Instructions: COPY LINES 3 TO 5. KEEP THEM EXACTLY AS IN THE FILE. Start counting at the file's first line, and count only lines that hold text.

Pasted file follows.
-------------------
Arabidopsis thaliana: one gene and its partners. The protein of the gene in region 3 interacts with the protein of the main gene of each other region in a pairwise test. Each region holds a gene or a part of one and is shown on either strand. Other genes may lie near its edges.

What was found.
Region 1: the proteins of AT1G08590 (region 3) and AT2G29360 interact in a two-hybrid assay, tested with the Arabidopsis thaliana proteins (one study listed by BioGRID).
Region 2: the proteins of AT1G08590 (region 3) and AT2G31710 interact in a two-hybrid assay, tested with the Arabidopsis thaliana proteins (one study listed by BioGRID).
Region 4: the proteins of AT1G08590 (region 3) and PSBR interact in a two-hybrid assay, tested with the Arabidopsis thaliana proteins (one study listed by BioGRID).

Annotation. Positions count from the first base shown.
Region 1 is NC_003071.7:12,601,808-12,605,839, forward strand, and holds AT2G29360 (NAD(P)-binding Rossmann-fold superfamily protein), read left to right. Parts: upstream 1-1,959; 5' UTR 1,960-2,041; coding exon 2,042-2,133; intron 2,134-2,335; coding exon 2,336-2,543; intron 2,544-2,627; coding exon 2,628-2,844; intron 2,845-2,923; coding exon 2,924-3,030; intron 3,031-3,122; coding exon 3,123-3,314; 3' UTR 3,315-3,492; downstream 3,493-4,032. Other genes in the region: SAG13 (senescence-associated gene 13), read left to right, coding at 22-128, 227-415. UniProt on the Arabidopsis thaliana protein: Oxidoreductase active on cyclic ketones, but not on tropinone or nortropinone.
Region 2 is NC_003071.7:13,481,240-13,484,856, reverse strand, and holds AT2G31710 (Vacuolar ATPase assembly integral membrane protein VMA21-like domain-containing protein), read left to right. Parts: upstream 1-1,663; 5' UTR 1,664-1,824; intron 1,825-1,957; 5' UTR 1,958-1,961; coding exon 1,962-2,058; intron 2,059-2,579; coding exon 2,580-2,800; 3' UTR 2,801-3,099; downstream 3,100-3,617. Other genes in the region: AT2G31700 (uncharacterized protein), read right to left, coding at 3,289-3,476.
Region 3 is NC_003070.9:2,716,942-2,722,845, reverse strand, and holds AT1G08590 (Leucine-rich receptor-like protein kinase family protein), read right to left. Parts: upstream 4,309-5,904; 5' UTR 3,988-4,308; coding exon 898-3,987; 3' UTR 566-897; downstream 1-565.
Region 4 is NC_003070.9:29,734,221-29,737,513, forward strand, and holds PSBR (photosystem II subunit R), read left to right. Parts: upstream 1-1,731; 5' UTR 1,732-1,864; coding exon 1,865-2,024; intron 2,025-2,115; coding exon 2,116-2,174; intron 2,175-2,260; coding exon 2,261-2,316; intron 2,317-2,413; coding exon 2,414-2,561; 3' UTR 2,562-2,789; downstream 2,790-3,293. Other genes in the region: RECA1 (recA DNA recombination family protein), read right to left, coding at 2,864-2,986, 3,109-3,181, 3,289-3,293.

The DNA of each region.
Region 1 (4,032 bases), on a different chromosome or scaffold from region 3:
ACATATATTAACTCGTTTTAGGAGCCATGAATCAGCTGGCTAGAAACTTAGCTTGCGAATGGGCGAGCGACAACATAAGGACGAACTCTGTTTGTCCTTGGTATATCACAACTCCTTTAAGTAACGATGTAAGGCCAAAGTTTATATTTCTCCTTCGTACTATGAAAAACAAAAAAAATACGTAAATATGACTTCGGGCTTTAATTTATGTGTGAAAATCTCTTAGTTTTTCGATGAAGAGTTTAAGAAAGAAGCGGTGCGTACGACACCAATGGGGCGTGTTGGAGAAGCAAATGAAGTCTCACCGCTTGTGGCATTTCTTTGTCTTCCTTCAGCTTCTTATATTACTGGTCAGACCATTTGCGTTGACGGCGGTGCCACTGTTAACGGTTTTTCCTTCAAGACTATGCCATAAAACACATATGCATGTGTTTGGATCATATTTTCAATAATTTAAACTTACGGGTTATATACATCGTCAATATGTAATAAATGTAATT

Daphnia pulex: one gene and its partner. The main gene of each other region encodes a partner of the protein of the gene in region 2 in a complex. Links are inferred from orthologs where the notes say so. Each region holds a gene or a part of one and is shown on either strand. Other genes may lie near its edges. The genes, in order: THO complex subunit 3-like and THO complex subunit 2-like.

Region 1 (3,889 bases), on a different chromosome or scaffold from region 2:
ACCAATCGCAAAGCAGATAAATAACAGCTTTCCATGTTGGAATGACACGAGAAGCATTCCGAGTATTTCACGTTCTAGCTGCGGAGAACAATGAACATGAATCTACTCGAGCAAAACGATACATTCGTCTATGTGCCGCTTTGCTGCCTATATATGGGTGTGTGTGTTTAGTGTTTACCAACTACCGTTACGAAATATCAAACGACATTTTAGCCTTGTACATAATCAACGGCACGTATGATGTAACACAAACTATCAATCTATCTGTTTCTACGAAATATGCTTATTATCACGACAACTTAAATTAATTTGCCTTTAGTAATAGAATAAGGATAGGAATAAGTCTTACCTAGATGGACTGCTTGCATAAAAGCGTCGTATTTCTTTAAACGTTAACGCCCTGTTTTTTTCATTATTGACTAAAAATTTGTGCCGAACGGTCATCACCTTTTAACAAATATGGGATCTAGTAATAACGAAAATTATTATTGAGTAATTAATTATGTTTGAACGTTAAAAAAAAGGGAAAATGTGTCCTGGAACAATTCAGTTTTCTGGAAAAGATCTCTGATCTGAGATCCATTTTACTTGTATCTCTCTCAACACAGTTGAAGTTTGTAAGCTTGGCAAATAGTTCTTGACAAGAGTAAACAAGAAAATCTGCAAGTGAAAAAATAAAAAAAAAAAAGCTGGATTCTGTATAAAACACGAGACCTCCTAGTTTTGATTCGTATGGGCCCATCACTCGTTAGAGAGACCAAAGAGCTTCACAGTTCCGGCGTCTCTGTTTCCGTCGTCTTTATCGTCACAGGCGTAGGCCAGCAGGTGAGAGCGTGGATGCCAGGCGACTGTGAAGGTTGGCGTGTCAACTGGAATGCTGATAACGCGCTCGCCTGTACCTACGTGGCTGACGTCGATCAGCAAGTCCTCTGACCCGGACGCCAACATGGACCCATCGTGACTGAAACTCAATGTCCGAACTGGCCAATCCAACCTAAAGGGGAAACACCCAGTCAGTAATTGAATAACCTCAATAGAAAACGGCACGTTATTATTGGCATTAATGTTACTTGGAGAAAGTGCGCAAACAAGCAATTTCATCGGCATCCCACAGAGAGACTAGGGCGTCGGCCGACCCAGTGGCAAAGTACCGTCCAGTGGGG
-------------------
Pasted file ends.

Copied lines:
Region 1: the proteins of AT1G08590 (region 3) and AT2G29360 interact in a two-hybrid assay, tested with the Arabidopsis thaliana proteins (one study listed by BioGRID).
Region 2: the proteins of AT1G08590 (region 3) and AT2G31710 interact in a two-hybrid assay, tested with the Arabidopsis thaliana proteins (one study listed by BioGRID).
Region 4: the proteins of AT1G08590 (region 3) and PSBR interact in a two-hybrid assay, tested with the Arabidopsis thaliana proteins (one study listed by BioGRID).